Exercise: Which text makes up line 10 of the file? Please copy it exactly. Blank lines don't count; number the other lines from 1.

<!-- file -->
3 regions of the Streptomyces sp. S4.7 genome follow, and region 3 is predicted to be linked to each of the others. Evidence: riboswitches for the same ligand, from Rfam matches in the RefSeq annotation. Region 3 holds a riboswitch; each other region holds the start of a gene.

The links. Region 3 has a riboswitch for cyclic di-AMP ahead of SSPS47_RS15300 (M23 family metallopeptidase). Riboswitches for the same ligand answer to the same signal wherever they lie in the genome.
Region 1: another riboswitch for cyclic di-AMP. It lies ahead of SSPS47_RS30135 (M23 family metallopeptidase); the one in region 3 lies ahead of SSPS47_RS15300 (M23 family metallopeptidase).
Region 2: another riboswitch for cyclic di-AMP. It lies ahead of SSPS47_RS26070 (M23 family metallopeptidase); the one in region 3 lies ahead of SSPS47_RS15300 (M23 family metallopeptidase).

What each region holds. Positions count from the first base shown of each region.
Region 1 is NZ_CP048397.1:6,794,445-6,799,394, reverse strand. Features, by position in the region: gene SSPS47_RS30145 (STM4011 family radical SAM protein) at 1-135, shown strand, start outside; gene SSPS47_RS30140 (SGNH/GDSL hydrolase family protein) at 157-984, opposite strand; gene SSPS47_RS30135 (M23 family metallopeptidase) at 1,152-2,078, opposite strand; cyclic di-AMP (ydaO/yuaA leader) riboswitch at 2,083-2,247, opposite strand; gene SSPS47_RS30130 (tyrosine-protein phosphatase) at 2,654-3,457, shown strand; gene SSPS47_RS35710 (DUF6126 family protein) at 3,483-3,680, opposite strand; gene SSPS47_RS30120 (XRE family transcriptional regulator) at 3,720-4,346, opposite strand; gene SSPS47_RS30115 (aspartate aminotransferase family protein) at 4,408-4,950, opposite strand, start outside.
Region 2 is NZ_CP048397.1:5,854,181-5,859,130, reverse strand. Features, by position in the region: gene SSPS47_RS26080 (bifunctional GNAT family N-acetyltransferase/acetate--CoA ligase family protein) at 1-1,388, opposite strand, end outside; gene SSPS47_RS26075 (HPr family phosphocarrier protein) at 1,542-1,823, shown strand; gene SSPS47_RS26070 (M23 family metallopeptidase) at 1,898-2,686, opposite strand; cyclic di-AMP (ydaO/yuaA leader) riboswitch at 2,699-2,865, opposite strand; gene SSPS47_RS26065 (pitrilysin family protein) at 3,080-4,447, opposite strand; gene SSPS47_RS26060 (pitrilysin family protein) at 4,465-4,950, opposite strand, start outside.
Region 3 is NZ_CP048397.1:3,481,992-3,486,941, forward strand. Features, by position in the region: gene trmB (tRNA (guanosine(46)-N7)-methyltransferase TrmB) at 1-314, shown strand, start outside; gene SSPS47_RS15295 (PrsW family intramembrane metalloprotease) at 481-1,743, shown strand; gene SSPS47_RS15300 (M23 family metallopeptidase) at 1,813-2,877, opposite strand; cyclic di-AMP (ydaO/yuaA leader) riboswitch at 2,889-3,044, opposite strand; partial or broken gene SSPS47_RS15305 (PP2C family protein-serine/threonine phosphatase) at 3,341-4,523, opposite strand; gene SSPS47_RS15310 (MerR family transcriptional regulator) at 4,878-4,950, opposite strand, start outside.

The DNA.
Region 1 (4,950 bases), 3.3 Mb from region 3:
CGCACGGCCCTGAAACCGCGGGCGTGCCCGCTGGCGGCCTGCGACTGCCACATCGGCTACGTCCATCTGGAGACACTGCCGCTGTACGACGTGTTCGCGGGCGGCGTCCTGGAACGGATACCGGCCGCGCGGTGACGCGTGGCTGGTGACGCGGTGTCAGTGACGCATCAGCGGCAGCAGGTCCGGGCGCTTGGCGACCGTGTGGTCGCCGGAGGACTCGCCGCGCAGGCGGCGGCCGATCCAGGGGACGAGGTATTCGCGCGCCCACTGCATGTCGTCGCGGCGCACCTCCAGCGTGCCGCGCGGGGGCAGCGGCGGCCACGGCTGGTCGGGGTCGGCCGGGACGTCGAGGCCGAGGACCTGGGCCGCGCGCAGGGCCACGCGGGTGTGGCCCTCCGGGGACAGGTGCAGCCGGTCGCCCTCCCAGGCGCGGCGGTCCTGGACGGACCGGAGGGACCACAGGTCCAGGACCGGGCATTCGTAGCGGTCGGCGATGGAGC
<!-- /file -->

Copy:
Region 1 (4,950 bases), 3.3 Mb from region 3: